By Jared Newman | Tuesday, November 3, 2009 at 7:54 pm
A new game called Eliminate Pro surfaced in the iPhone’s App Store yesterday, and it finally delivers everything the iPhone’s OS 3.0 update and faster 3GS model were supposed to provide.
Eliminate Pro is a free-to-play first-person shooter. The plot is minimal — you’re a test subject at a weapons development company — and the play is basic, pitting you against a few other players in simple deathmatch arenas. You need at least an iPhone 3G to play, but you get better map rendering on the iPhone 3GS. Graphically speaking, the game has a solid presentation and looks a bit like Quake 2 in terms of detail.
But what’s most interesting about Eliminate Pro is the business model, made possible with OS 3.0. There aren’t any ads, and it never costs you anything to play, but if you want to gain experience points and in-game currency for buying and upgrading gear, you’ll need “energy.” You only get enough energy for roughly a half dozen rounds, after which you’ll either need to buy more with real money or wait for about four real-world hours. A basic unit of energy costs $1 and lasts you for another half dozen rounds or so, though you can buy the stuff in increments of $10 or even $40.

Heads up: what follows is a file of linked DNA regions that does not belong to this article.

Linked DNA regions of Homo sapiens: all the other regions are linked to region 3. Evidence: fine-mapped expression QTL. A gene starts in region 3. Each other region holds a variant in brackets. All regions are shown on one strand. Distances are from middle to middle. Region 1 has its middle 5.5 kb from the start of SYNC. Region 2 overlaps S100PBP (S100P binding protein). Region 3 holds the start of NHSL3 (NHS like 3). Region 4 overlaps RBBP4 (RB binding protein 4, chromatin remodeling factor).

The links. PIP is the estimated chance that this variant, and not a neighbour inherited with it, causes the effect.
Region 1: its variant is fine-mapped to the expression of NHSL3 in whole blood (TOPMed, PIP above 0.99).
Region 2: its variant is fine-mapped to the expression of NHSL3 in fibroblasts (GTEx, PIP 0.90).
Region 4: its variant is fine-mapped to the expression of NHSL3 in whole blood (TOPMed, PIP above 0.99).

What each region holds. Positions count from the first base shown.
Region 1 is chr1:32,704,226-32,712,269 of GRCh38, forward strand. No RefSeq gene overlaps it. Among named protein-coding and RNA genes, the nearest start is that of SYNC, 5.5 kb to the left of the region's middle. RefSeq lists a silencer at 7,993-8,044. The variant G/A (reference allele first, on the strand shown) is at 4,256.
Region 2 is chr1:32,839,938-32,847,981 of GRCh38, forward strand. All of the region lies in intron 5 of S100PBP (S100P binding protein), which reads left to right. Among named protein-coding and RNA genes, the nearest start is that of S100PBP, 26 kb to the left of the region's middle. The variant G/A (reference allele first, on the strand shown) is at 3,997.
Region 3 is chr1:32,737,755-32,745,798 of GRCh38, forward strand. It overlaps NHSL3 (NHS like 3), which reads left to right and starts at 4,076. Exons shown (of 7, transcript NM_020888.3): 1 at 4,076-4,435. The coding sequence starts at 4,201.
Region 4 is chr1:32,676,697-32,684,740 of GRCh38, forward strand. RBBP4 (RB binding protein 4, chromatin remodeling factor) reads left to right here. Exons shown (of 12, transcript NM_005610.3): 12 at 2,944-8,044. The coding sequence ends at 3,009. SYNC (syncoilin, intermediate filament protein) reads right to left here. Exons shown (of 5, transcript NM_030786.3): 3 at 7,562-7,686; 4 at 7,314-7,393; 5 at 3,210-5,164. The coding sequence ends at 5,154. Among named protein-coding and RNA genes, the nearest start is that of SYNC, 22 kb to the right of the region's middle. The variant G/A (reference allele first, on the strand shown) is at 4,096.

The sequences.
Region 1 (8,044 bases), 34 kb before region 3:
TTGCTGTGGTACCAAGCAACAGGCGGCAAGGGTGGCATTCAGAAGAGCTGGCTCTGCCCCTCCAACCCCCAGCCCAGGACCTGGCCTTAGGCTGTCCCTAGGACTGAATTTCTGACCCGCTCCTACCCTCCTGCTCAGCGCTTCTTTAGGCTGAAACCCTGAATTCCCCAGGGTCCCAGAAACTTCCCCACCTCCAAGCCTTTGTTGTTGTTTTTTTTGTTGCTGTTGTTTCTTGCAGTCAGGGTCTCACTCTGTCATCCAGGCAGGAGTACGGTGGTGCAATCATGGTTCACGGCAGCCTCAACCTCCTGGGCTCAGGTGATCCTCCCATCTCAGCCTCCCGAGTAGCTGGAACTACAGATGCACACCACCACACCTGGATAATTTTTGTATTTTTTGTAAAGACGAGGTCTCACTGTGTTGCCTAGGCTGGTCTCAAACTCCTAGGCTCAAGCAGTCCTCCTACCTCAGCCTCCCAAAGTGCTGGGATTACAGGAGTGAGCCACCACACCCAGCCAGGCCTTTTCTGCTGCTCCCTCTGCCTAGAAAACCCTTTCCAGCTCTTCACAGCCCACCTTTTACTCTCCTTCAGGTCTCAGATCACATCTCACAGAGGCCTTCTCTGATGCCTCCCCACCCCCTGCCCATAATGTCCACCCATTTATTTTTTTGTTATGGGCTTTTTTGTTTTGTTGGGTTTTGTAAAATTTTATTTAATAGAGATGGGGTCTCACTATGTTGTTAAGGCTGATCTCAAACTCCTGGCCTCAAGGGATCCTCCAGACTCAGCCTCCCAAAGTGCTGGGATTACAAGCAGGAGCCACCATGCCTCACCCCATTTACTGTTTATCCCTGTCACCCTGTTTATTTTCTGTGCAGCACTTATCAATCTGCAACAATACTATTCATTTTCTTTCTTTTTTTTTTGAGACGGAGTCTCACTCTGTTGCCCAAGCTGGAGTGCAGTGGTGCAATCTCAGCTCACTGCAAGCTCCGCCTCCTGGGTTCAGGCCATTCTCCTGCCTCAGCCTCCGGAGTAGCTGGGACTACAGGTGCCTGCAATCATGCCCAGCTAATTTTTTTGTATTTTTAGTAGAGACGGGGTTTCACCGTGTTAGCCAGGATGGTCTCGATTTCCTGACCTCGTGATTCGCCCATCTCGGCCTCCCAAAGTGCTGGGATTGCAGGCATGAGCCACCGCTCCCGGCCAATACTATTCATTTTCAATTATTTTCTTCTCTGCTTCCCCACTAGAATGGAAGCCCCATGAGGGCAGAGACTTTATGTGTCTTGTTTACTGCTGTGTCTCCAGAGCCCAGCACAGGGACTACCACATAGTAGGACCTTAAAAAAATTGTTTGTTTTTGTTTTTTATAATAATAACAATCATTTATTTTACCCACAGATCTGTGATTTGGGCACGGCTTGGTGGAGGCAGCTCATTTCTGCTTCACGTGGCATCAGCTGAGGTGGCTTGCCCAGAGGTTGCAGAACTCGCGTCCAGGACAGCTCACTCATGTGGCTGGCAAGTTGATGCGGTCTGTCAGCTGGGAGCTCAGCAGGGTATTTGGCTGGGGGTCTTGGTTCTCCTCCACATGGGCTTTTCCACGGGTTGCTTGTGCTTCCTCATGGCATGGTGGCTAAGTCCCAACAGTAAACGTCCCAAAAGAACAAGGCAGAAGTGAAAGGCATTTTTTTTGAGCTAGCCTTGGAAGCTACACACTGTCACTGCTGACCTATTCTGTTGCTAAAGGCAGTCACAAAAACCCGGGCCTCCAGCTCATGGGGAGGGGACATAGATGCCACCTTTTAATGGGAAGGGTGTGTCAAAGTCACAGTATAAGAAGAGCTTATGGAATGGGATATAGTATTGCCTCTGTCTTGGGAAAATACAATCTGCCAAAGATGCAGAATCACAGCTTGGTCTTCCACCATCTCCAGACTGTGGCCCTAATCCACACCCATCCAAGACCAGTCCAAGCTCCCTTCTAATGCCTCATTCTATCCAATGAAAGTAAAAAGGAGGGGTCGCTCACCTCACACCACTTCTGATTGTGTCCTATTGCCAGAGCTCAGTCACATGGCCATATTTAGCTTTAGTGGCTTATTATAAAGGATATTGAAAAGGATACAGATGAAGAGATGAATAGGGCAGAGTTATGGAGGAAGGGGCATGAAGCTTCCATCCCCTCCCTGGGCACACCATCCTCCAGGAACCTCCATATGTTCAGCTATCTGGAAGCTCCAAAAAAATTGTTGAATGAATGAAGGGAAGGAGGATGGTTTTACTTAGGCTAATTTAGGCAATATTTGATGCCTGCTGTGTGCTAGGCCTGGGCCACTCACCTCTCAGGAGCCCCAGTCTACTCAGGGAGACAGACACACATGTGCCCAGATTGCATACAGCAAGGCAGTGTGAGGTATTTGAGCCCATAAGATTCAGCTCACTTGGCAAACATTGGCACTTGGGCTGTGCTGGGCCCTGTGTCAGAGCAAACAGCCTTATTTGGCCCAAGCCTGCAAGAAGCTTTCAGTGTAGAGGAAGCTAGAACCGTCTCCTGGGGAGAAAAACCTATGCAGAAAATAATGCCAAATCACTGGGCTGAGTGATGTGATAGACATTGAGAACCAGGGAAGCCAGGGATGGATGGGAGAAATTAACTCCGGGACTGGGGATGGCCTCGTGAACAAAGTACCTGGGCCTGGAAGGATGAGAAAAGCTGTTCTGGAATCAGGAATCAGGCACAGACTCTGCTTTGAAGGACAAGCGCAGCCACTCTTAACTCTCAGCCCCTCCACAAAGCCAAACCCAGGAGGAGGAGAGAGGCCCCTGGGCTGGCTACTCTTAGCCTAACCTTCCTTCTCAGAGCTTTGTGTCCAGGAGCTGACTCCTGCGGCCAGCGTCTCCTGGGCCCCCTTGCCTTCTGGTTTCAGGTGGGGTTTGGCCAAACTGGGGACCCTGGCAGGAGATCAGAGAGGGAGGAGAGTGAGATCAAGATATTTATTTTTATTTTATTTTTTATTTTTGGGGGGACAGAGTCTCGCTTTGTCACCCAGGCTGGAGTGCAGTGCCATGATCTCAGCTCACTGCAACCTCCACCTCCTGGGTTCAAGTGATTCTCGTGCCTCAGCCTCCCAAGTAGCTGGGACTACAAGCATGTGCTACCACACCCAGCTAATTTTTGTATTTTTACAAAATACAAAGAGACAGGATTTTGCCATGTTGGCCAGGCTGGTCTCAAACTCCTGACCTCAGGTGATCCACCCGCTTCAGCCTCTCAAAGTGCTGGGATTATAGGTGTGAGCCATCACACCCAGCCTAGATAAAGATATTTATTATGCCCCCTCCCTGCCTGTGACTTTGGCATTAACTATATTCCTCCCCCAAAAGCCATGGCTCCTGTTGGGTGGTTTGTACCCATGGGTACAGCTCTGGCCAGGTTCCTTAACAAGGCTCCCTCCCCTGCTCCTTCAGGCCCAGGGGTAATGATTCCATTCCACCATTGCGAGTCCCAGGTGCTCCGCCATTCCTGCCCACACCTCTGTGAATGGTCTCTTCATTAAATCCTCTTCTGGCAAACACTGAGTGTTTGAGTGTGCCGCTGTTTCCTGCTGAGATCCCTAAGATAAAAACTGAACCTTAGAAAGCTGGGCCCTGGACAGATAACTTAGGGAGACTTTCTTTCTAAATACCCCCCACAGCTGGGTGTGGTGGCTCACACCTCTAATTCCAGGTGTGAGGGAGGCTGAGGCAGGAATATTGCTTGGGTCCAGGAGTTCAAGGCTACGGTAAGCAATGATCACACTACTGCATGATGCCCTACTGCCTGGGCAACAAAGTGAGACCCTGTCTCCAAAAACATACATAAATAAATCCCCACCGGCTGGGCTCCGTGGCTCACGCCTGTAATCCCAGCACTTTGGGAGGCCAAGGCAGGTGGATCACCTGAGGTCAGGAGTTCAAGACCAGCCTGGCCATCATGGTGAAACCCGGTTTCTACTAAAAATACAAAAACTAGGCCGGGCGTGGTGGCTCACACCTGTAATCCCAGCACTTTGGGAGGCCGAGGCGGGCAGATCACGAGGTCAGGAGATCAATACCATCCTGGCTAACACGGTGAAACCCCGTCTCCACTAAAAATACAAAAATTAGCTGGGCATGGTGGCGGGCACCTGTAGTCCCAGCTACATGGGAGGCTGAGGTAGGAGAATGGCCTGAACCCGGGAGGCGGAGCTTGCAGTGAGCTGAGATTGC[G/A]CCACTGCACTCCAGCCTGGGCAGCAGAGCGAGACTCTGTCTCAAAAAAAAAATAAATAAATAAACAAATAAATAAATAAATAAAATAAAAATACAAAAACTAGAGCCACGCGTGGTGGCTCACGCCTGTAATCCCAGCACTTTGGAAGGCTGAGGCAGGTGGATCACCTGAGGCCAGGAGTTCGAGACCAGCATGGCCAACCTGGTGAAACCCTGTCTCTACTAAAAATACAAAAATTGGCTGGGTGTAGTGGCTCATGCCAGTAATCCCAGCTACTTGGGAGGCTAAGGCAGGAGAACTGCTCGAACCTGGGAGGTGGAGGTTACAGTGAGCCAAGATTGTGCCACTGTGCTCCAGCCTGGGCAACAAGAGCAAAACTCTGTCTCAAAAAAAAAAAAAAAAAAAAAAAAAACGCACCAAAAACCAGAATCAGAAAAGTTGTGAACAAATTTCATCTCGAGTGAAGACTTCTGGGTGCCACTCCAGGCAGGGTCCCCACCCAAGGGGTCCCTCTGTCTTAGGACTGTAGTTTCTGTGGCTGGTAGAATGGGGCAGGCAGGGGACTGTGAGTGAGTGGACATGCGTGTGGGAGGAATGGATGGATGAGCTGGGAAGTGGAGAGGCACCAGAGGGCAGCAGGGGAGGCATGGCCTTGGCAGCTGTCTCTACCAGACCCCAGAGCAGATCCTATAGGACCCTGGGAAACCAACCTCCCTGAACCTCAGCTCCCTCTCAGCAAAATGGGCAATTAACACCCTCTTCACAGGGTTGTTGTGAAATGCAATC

So this is the iPhone’s new free app with in-game purchases model, but does it work? Sort of. I’m happy to keep the game on my iPhone, but I’m not tempted to buy more energy. The cost to keep earning experience and credits is simply too high — games go fast, so you could easily burn through $10 in a day — and there’s no option to pay once for all-you-can-play. The controls also need more customization, as I couldn’t quite get comfortable enough to achieve the lightning-quick response needed to feel like I’m playing a legitimate first-person shooter.
But for now, this is as good as it gets on the iPhone (disregarding Doom Classic and Wolfenstein 3D, which get special classic status). Eliminate Pro uses a business model that’s in line with the iPhone’s dirt-cheap economy, and it’s perfectly serviceable for a few minutes of fun. It may not be a great game, but it’s a good snapshot of where iPhone gaming stands right now.